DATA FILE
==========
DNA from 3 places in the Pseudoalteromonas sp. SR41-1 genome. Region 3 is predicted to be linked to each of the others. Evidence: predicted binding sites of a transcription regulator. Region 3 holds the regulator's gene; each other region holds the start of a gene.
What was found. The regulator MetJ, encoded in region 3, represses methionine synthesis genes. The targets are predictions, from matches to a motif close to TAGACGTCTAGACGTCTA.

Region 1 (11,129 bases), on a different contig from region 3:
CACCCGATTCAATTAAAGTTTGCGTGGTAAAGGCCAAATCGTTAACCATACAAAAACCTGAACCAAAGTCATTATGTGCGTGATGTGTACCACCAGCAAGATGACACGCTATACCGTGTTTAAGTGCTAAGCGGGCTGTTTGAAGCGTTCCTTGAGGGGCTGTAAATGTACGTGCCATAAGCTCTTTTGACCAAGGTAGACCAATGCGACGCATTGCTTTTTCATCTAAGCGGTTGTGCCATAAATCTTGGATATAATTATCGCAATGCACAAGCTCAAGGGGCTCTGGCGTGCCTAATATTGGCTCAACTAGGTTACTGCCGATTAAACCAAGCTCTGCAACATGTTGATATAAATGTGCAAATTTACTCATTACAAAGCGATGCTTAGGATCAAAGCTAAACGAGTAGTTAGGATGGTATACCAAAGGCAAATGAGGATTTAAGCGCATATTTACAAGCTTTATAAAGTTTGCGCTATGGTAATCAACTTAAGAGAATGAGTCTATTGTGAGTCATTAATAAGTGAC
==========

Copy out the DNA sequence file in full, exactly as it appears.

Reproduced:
DNA from 3 places in the Pseudoalteromonas sp. SR41-1 genome. Region 3 is predicted to be linked to each of the others. Evidence: predicted binding sites of a transcription regulator. Region 3 holds the regulator's gene; each other region holds the start of a gene.
What was found. The regulator MetJ, encoded in region 3, represses methionine synthesis genes. The targets are predictions, from matches to a motif close to TAGACGTCTAGACGTCTA.

Region 1 (11,129 bases), on a different contig from region 3:
CACCCGATTCAATTAAAGTTTGCGTGGTAAAGGCCAAATCGTTAACCATACAAAAACCTGAACCAAAGTCATTATGTGCGTGATGTGTACCACCAGCAAGATGACACGCTATACCGTGTTTAAGTGCTAAGCGGGCTGTTTGAAGCGTTCCTTGAGGGGCTGTAAATGTACGTGCCATAAGCTCTTTTGACCAAGGTAGACCAATGCGACGCATTGCTTTTTCATCTAAGCGGTTGTGCCATAAATCTTGGATATAATTATCGCAATGCACAAGCTCAAGGGGCTCTGGCGTGCCTAATATTGGCTCAACTAGGTTACTGCCGATTAAACCAAGCTCTGCAACATGTTGATATAAATGTGCAAATTTACTCATTACAAAGCGATGCTTAGGATCAAAGCTAAACGAGTAGTTAGGATGGTATACCAAAGGCAAATGAGGATTTAAGCGCATATTTACAAGCTTTATAAAGTTTGCGCTATGGTAATCAACTTAAGAGAATGAGTCTATTGTGAGTCATTAATAAGTGAC